Cheerios Opinion Blog   Nmr News June 2009
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Cheerios Opinion Blog Nmr News June 2009

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Cheeri-Oh-No’s: Marketing Misleading Health Claims

Cheeri-Oh-No’s: Marketing Misleading Health Claims
By: Latesha Richards
Date: June 18, 2009

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Cheerios Opinion Blog   Nmr News June 2009 Cheerios Opinion Blog Nmr News June 2009 Document Transcript

  • MARKETING OPINION BLOG Volume 2, Issue 3, June 2009 Cheerios is…clinically proven to lower cholesterol. A Cheeri-Oh-No’s: clinical study showed that eating two 1.5 cup servings daily of Cheerios cereal reduced bad cholesterol when Marketing Misleading Health Claims eaten as part of a diet low in saturated fat and cholesterol. (Reference: By: Latesha Richards http://www.fiercebiotech.com/press-releases/fda- warning-letter-general-mills) Date: June 18, 2009 A s a consumer and a huge fan of the cereal, I will continue to purchase my favorite Cheerios® brand on the market, Honey Nut Cheerios®, because of its great taste, crunchiness, easy to eat factor and its role as part of an overall healthy diet rich in whole-grains. But as a marketer, I take issue with a healthy food being marketed as a drug that you can access in the cereal aisle of every supermarket and purchase for just about $5 a For a long time, General Mills has maintained box. General Mills crossed the line from consistent advertising on the front panel of the marketing a high-fiber/whole grain cereal to cereal box that a serving of Cheerios® together marketing an unapproved drug. Marketers with exercise and a diet high in fruits, vegetables understand that in a tough economy, advertising and grains and low in saturated fat and new information and findings are the keys to cholesterol may reduce the risk of heart disease. winning in the game of marketing. When it But the FDA has shed light on a claim made that comes to health and educating the public, the essentially makes a different argument about the rules are the rules, and Cheerios® clearly health benefits of the cereal. Let’s look more violated them. closely at the controversial claim that the FDA Excerpt from General Mills’ Warning letter: took issue with. In the past 2 years, General - “You can lower your cholesterol 4% in 6 weeks” Mills claimed that with Cheerios® “you can lower your cholesterol by 4% in 6 weeks.” “Did you know that in just 6 weeks Cheerios can reduce bad cholesterol by an average of 4 percent? Firstly, there is nothing therapeutically different 1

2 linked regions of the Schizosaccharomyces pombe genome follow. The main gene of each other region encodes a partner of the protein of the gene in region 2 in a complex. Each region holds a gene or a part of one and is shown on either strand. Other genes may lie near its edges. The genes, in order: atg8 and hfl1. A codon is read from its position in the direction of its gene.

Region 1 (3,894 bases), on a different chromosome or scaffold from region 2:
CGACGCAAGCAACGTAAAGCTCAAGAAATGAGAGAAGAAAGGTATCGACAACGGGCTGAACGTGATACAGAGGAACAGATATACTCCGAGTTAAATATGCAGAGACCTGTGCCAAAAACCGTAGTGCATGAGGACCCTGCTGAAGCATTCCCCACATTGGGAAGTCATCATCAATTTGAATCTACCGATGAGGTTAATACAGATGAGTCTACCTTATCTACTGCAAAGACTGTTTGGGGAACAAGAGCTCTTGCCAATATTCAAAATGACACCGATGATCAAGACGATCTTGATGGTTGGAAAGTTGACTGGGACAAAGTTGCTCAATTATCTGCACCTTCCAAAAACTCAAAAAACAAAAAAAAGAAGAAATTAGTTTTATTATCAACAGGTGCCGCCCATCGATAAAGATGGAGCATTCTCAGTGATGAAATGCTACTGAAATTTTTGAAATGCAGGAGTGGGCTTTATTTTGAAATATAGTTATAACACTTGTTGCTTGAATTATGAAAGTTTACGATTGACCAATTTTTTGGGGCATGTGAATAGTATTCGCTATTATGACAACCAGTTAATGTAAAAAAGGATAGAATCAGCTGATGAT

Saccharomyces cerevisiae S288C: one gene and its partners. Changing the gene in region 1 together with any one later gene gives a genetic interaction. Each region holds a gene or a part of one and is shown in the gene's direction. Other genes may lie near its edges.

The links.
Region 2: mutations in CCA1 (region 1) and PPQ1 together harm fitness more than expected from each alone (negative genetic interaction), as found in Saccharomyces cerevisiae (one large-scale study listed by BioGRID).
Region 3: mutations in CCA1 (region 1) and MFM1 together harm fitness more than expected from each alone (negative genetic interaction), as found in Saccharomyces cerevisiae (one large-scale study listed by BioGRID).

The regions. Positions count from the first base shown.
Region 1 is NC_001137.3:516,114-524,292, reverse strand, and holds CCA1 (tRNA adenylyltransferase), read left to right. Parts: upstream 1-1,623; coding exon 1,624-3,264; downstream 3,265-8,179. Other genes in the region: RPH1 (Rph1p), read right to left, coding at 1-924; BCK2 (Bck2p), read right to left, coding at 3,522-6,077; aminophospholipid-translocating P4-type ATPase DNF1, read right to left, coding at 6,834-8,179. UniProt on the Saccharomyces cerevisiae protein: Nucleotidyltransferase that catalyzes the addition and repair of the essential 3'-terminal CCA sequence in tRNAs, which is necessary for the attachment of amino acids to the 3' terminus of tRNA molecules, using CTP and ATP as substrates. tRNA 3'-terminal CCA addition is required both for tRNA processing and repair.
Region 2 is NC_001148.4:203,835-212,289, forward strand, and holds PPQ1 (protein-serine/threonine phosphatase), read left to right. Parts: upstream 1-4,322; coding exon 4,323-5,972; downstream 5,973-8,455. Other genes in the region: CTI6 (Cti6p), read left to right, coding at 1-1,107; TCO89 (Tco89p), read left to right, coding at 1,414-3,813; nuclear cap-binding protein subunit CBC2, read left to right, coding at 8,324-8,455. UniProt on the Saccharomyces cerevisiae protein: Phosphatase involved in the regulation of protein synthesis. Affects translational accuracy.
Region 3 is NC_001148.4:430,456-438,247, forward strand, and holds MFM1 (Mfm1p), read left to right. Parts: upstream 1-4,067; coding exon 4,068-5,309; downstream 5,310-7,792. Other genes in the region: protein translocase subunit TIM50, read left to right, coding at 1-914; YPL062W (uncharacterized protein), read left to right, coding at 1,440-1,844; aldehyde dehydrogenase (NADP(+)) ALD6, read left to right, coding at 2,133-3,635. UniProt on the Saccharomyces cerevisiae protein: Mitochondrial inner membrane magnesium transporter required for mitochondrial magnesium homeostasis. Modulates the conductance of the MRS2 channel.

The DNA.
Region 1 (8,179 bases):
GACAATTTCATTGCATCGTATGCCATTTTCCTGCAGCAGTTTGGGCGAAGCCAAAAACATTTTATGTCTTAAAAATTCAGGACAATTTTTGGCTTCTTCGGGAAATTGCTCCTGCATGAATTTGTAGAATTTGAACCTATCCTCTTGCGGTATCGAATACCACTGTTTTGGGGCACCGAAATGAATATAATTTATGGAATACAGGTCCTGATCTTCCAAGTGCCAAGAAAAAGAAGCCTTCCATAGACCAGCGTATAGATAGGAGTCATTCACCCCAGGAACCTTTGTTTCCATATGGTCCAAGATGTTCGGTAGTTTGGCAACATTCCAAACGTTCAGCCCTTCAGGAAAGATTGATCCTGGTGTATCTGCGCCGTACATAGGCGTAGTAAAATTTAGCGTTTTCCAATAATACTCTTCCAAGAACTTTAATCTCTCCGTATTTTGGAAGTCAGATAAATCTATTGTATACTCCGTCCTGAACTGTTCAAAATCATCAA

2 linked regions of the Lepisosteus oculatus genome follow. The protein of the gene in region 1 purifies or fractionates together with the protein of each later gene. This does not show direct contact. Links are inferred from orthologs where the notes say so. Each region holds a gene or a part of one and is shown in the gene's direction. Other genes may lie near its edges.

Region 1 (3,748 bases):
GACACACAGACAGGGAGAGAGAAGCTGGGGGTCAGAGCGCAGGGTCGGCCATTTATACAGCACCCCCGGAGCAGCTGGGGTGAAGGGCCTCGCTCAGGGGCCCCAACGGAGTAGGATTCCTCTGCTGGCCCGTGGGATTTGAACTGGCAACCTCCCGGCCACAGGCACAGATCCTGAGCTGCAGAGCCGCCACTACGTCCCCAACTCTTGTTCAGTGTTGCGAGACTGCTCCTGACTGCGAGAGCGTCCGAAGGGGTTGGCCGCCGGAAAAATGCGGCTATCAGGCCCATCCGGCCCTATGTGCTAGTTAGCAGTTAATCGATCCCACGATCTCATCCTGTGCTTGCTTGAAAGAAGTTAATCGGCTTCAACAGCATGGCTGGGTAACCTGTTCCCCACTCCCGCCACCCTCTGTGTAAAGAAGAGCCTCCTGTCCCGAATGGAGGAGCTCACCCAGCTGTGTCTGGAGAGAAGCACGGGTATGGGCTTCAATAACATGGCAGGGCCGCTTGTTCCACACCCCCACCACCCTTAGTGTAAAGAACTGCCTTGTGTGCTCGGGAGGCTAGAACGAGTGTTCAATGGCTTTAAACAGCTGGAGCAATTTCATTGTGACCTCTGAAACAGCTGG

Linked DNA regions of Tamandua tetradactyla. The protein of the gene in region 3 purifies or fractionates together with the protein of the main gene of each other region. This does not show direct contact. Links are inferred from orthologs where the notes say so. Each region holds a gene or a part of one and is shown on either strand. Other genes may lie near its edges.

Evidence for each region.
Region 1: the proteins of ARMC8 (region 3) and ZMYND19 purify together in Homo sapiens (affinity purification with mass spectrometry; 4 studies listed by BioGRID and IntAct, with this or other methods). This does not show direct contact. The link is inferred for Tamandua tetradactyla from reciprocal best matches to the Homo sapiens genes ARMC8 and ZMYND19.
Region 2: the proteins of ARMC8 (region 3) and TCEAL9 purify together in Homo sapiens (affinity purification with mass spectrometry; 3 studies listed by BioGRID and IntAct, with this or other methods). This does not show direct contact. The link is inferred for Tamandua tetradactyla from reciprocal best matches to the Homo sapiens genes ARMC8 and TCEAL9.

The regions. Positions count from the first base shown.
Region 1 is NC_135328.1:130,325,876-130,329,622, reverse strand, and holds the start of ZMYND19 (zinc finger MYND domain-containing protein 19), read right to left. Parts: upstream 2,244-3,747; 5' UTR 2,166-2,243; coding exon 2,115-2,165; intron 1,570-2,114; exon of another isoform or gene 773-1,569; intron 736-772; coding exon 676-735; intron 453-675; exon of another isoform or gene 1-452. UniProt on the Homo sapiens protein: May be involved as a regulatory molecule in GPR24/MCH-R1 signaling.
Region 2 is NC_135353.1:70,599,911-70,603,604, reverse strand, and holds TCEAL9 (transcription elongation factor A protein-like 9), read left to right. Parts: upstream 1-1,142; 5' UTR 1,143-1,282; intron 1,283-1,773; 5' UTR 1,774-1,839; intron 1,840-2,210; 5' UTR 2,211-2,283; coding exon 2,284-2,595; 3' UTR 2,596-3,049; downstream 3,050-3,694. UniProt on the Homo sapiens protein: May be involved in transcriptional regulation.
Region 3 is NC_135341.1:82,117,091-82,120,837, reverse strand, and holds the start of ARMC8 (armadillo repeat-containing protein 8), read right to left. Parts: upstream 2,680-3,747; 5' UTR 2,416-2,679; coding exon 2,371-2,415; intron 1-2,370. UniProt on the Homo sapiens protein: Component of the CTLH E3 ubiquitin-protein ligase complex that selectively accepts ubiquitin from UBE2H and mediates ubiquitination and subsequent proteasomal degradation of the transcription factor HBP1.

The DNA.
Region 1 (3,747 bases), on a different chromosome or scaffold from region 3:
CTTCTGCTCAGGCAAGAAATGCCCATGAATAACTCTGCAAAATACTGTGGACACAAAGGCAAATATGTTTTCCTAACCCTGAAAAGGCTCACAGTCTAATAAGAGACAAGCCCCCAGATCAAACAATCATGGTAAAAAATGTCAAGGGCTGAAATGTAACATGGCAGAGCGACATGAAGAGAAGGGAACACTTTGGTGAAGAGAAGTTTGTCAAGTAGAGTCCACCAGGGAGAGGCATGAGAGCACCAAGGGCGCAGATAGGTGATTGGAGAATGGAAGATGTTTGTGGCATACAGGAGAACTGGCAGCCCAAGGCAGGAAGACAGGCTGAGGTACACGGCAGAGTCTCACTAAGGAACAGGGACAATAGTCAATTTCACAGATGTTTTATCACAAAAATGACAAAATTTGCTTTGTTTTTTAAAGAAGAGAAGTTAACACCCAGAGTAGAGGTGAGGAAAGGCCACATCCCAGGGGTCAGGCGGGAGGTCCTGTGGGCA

• MARKETING OPINION BLOG Volume 2, Issue 3, June 2009 about Cheerios® compared to some other whole- heart health, why then is a cereal maker making grain/fiber-based cereals currently on the market a claim that it can lower cholesterol? A couple such as Quaker Oatmeal®, Post’s Shredded of questions come to mind when thinking about Wheat®, or even Kellogg’s Healthy Choice Low this – is eating a cereal more effective at Fat Granola®, just to name a few. They all lowering cholesterol than taking an approved contain whole grain oats and soluble fiber, which drug for the disease, a healthy diet and regular has been said to help lower blood LDL exercise? Would a sufferer of high cholesterol cholesterol and thus reducing the risk of think that he/she would be cured of their illness coronary heart disease. Unless you were eating by just eating a few bowls of Cheerios® every high fat and cholesterol foods for a long time and day without a healthy diet and no exercise? That then suddenly modified to a diet high in soluble claim would be quite misleading to a consumer fiber/whole grains in the morning, any of those attempting to make a diet adjustment. whole grain cereals would have likely exhibited the same cholesterol-lowering effects. Secondly, I ponder on the question of why General Mills is likening Cheerios® to an FDA- approved, clinically proven drug? The drug makers of Lipitor® and Crestor® can make cholesterol-lowering claims because they have been authorized to do so. Directly beneath the Crestor® health claims on its website, the drug maker makes a disclaimer about cholesterol- lowering medication: The FDA seemed to miss another version of the “To get the greatest benefit from a cholesterol Cheerios® front panel label which claims medication, you should still follow a diet low in “Cheerios® helps lower cholesterol 10% in one saturated fats and cholesterol and exercise regularly.” month.” Not only is this information misleading, (Reference: www.crestor.com) but it seems to contradict the reduction in If a clinically proven, FDA-approved drug is cholesterol by 4% in 6 weeks statement under making this claim about overall cholesterol and FDA scrutiny. General Mills seems to be 2